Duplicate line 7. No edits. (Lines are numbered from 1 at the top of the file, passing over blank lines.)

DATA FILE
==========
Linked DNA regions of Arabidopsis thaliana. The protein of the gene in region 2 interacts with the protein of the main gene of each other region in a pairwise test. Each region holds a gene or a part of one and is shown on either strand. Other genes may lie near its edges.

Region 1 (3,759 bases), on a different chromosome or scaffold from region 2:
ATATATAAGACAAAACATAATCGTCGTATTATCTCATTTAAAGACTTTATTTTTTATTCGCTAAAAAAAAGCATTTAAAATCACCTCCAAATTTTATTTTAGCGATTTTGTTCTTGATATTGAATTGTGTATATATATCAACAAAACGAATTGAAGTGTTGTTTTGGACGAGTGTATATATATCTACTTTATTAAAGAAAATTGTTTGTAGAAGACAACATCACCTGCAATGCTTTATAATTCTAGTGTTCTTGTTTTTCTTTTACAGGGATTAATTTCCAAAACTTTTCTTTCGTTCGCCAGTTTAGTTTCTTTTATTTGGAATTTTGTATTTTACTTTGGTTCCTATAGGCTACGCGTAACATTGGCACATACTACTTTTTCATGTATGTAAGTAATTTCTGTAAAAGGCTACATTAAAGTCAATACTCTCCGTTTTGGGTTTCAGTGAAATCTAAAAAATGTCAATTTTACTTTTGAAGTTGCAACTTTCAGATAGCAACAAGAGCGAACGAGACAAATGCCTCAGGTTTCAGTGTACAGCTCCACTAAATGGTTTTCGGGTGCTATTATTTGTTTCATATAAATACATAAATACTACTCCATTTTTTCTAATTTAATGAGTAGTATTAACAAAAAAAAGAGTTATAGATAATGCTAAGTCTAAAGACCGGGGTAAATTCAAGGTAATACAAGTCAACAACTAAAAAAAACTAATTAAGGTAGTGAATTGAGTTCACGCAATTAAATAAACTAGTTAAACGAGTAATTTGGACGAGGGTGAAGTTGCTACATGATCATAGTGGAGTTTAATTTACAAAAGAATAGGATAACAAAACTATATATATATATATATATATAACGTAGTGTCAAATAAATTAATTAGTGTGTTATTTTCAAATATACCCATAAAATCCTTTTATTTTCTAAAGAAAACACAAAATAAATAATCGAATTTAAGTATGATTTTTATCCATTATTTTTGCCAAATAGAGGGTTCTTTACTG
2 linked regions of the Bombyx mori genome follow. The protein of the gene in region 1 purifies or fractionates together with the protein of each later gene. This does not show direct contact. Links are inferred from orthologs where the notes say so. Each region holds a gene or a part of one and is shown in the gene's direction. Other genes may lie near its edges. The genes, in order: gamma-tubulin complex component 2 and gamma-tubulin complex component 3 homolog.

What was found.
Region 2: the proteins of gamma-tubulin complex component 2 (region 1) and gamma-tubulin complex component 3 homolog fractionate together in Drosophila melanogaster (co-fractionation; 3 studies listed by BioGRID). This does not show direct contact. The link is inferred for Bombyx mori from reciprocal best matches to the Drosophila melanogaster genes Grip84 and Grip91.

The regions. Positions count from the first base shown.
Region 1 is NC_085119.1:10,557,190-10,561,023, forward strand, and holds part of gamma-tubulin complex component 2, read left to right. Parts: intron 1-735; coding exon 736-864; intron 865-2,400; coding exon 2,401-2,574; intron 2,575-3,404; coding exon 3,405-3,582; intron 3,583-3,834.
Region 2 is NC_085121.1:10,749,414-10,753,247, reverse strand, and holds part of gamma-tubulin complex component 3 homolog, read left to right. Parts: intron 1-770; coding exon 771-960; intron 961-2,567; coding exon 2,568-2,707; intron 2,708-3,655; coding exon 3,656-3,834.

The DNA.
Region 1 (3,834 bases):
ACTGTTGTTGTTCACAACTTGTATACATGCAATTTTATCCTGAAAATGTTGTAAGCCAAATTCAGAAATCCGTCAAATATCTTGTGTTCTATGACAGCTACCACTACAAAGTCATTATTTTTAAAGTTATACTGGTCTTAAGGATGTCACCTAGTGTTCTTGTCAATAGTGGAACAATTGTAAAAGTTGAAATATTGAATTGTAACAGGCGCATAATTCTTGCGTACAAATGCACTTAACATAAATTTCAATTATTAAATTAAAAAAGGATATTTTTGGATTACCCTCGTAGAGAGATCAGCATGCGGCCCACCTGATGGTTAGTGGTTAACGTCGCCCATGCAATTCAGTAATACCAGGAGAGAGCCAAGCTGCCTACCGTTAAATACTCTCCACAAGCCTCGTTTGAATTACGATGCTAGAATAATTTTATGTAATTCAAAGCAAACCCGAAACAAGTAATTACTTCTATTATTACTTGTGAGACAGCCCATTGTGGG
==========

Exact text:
The regions. Positions count from the first base shown.